The summit is flat and bare. The interesting parts are the foothills around the summit. This aerial view from the north east shows the view of the summit.

A  ground view of the summit is in the next photo, facing the Jordanian mountains in the east.

Next:  A view from the summit towards the west.

The houses seen here in the background are farmers that grow sheep and goats.

In the center of southern foothills is a depression that cuts into the ground and splits the summit into two sections. This may have been the location of the gate to the city.

(d) Panoramic Views

From the summit are great views of the area.

a. South

The following is a view from the summit towards the south. Highway #90 continues south along the Jordan valley, down to Jericho.

In the center of this view is Mehola junction, just 400m south of the mound, with a turn towards the west (in direction of Samaria). The modern road uses the same route (Milha valley) that was used in ancient times to get to Shechem and Samaria. Tel Hammath was built here to guard this junction.

2. East

The next view, turning slightly northwards, shows the Arab village of Tell esh-Shemsiyeh. In its center is the minaret (Arabic: beacon) – mosque tower.

In the far background is the valley of the Jordan river and the TransJordanian mountains.


3. North

The next view, turning again northwards, is highway #90, in direction to Beit Shean.

(e)  Springs

The two springs, cold and hot, are located in the valley to the south west of the mound.

Below is the view of the main spring on the south west side of the mound.

The first pool is covered by water plants. It feeds a modern cement aqueduct with a pipe at its end.

The second pool is an open pond.

(f) Findings

Bronze and Iron age pottery are visible around and on the hill.  The foothills are covered by a blanket of pottery fragments.

Archaeologist Ayelet Goldberg-Keidar helped to research the site and identify the pottery scattered on the surface. Here and there were interesting parts we have examined during our brief visit on the mound.

The following are few samples of interesting findings. All items were returned to their original location.

1. One of the pottery fragments had a sign scratched on the handle. A potter’s mark is typical of Iron Age pottery.

2. Another piece of pottery was dated to Iron Age II period (10th-9th century BC):

3. Yet another pottery, dated to Iron Age II period (10th-9th century BC):

4.  A handle, dated to the Byzantine period:

5. A fragment of a glass, probably dated to the Byzantine period.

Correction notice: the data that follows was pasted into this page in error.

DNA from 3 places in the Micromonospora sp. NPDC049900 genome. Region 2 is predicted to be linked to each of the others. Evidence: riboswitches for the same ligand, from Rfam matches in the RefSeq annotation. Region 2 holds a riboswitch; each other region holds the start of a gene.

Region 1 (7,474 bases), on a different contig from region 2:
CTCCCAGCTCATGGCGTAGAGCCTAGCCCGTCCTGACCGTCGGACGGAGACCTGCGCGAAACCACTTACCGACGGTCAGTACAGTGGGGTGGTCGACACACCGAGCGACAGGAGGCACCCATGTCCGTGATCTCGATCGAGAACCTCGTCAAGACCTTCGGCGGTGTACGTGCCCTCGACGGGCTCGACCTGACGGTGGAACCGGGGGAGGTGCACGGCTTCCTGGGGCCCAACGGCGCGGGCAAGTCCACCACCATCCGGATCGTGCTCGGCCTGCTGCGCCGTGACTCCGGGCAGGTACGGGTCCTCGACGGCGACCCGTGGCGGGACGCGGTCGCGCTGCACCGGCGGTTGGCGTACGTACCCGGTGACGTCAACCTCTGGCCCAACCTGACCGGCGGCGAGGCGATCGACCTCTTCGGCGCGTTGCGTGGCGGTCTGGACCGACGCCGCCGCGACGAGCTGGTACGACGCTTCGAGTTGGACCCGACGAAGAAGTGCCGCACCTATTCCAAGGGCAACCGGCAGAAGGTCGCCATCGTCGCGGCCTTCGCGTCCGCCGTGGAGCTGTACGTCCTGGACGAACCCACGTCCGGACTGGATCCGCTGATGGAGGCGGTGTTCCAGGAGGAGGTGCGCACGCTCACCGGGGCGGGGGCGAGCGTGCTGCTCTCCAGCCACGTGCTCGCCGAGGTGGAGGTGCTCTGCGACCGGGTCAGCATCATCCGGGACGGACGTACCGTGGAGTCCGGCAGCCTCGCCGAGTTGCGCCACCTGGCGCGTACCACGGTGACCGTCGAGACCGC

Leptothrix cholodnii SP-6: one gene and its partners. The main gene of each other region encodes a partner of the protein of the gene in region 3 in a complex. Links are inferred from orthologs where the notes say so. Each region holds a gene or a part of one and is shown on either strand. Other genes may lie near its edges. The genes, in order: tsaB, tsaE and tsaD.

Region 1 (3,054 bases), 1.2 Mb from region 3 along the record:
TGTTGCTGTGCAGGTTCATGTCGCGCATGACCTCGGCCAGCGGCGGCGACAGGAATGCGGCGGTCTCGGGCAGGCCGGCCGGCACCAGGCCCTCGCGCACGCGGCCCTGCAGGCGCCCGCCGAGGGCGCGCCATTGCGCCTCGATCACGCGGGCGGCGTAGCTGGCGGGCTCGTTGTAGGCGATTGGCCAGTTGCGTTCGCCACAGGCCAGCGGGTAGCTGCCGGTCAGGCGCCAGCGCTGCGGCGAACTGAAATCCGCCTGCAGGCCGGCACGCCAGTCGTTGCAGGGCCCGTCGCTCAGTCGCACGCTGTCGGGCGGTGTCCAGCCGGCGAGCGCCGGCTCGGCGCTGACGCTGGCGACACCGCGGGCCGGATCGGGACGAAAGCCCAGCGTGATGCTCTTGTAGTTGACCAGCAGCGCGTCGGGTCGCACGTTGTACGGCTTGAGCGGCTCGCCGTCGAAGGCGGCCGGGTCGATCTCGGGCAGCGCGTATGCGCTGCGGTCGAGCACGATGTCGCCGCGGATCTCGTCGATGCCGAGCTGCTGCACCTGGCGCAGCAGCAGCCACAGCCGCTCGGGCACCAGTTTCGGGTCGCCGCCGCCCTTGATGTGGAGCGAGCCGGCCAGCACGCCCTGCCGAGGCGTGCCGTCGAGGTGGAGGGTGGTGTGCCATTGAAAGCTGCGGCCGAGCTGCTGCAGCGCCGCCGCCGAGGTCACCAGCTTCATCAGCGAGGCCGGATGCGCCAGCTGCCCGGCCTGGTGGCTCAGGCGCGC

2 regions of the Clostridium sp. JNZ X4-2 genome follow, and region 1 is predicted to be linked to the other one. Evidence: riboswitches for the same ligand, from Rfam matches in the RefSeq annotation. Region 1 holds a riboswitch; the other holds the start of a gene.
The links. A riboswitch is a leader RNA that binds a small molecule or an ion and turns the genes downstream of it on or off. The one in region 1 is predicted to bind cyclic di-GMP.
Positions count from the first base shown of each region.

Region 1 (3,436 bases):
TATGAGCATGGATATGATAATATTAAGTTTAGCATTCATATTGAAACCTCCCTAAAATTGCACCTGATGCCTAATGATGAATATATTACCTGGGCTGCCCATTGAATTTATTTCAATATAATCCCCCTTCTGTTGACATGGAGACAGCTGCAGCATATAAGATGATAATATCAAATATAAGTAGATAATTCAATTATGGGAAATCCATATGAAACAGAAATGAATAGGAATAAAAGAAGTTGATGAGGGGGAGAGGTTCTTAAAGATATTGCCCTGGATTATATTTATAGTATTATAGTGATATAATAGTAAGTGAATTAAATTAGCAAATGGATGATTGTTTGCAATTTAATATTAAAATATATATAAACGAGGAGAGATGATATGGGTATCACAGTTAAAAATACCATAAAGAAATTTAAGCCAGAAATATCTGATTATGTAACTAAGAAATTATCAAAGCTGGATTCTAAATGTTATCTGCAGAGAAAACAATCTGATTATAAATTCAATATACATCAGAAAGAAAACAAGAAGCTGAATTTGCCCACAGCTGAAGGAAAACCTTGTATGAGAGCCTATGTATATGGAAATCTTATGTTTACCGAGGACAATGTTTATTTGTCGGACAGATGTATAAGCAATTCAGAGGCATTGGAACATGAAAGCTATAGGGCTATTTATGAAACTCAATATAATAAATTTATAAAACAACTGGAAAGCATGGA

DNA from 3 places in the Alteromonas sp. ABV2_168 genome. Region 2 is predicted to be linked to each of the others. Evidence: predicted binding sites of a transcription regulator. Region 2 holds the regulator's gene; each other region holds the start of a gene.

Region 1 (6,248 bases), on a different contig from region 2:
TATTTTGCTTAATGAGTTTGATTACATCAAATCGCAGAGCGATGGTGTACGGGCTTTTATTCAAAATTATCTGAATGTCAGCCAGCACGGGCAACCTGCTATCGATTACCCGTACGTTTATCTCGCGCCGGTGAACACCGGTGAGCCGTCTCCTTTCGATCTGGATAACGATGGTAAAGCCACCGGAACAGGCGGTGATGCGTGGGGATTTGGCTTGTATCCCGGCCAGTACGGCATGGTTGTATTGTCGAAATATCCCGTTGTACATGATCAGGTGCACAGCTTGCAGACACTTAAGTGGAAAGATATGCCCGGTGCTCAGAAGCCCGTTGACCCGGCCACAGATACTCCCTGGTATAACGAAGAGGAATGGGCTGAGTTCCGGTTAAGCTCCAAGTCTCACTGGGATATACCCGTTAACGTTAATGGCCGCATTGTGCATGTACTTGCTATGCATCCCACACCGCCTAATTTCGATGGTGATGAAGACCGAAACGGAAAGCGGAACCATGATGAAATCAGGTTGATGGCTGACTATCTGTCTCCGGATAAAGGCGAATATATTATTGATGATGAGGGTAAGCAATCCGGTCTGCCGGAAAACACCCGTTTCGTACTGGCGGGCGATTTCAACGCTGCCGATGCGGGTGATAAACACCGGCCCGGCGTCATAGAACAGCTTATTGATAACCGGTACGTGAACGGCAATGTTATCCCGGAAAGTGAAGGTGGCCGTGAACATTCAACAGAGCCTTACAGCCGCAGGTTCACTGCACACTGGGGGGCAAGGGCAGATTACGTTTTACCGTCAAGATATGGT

6. An Iron age period fragment:


(e) Burial caves

South of Tel Hammath is the main necropolis of the city. Dozens of burial caves are cut into the hill.

Most of the burial caves were looted… illicit digging is even happening in recent times. In some caves you can see buckets used to carry out the soil that they sift thru.

(f) Video

Fly around the site with this YouTube video. The drone surrounds the Tel  starting from the east side.

Video and photos captured on June 2022

Etymology (behind the name):

  • Tel (Tell) – mound (See more on the story of a Tel).
  • Hammath (חמת)- based on Hebrew root – Ham (חם hot). Named after one of the two springs on its southern side that provided water to the ancient city – a thermal spring.
  • Mehola (מחולה) – nearby Moshav community, established 1969. Named after Abel-Mehola – a nearby Biblical city and birthplace of prophet Elisha (1 Kings 19:16: “Elisha the son of Shaphat of Abelmeholah shalt thou anoint to be prophet in thy room”.).



* External, archaeological links:

  • Crossing the Jordan river during the Biblical period – north versus south – David Moster, Aram 29 (2017), pdf
  • Late Bronze  Survey in Jordan valley – James Mark Schaaf (545 pages, 2012, thesis, Univ S. Africa); great resource!
  • Survey of Tel Rechov area – Ahia Cohen-Tavor , 2010, Hebrew Univ, Hebrew
  • Seti I stele  – Alan Rowe, Penn Museum
  • “The Manasseh Hill country survey” – Volume 2 – The Eastern valleys and the Fringes of the desert – Adam Zertal (ISBN 965-311-012-8; Hebrew; 1996)
    • Site  66: Wadi el-Hamme
    • Site 67: Khirbet el-Hamme

* Internal links:

BibleWalks.com – exploring the ancient sites of Israel


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This page was last updated on Apr 16, 2023 (add spring photos)